Belarusian leader Alexander Lukashenko hit out at Western powers on Wednesday, saying that his country's "ill-wishers" are "trying to strangle Belarus."
It's the first time Lukashenko has spoken in public since a Ryanair plane was diverted over the weekend and dissident blogger Raman Pratasevich and law student Sofia Sapega were taken into custody.
What did Lukashenko say?
In his speech, Lukashenko said that "attacks" on Belarus have crossed "red lines."
"As we predicted, our ill-wishers at home and abroad have changed their methods of attacking the state. They have crossed many red lines and crossed boundaries of common sense and human morality," Lukashenko said as he addressed members of parliament, the Belta state-run news agency reported.
He also said that a bomb threat, which Belarusian authorities said was behind the plane's landing in Minsk, came from Switzerland, and that outside forces were waging a "hybrid war" against the country.
Lukashenko additionally called it an "absolute lie" that a fighter jet forced the plane to land, and said Belarus had acted "lawfully, to protect people."
"I acted lawfully to protect our people," he said, also accusing Pratasevich of planning to start a "bloody rebellion."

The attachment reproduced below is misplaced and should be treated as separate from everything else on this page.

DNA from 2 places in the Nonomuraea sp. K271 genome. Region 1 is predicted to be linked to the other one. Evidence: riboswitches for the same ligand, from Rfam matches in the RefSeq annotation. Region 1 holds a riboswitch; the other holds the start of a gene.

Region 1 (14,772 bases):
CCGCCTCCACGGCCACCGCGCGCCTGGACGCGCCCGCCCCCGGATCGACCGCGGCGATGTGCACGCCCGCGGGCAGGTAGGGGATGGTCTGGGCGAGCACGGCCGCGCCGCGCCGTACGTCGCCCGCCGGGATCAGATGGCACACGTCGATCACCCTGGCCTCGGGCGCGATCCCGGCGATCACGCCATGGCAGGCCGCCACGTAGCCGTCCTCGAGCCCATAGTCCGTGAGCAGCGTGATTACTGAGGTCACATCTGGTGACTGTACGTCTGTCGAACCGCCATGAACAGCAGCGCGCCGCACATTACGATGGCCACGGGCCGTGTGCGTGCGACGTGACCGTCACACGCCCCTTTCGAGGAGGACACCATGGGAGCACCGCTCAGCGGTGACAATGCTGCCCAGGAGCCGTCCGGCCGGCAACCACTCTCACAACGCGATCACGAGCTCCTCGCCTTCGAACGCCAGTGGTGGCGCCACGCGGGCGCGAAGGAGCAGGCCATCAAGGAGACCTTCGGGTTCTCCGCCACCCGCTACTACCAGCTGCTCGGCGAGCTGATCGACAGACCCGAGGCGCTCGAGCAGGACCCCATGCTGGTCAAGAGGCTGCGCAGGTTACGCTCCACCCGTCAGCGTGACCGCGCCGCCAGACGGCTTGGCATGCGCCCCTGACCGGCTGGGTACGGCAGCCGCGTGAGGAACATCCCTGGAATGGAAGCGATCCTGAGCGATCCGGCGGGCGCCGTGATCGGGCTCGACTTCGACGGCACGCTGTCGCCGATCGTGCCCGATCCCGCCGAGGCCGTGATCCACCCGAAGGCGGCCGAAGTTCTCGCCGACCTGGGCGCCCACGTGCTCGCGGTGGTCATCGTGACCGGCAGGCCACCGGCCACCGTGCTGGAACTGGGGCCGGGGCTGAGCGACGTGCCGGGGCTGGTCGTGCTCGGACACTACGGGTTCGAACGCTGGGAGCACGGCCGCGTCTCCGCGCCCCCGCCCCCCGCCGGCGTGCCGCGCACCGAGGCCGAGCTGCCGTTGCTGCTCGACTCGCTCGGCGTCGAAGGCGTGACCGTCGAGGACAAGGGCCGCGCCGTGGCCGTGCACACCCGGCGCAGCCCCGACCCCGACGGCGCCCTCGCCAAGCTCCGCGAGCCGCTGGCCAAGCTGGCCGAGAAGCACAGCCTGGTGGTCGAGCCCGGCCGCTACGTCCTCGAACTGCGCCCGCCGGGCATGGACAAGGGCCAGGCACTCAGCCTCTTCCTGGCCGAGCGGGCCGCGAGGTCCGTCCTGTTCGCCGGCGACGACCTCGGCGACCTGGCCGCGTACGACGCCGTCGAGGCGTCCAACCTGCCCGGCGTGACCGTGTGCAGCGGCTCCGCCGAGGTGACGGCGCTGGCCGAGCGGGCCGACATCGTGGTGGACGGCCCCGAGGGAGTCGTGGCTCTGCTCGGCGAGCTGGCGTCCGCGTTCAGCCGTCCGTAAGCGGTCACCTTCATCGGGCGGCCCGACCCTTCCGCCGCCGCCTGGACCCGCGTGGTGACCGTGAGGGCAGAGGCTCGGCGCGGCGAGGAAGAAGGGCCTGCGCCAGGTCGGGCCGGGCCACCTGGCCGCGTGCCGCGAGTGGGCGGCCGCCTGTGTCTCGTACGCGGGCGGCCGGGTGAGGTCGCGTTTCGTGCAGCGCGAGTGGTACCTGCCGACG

What happened with the flight?
On Sunday, Belarusian authorities forced a Ryanair plane to land as it was flying to Lithuanian capital, Vilnius.
Upon landing in Minsk, authorities and took blogger Raman Pratasevich and his girlfriend, Sofia Sapega, into custody.
Prior to his arrest, Pratasevich — a vocal critic of Lukashenko — was traveling from Greece to Lithuania.
Minsk ordered the commercial plane flying over its airspace to land, claiming a bomb was onboard — an explanation German Chancellor Angela Merkel has called "completely implausible."
The EU responded by slapping sanctions on Belarus, including a ban on Belarusian airlines using EU airspace or airports.
Following Lukashenko's comments on Wednesday, the European Union Aviation Safety Agency (EASA) said it was advising EU airlines, as well as non-EU carriers flying to or from the bloc, to avoid airspace above Belarus.
"The circumstances surrounding this action cast serious doubts on the respect shown by Belarus for international civil aviation rules," the EASA said in a safety bulletin.
"The actions undertaken by Belarus amounted to an increased safety risk for the [Ryanair] flight and put into question the ability of Belarus to provide safe air navigation services."
Opposition announces new protests
Meanwhile, the Belarusian opposition it is preparing to stage a new phase of active anti-government protests in Belarus, exiled opposition leader Sviatlana Tsikhanouskaya said.
Mass protests erupted against longtime-leader Lukashenko last summer after he declared victory in a presidential election that his opponents said was rigged. The protests slowed down after a sweeping and brutal crackdown implemented by authorities.
"There's nothing more to wait for, we have to stop the terror once and for all," Tsikhanouskaya said in a statement on social media.
lc/rs (AFP, Reuters)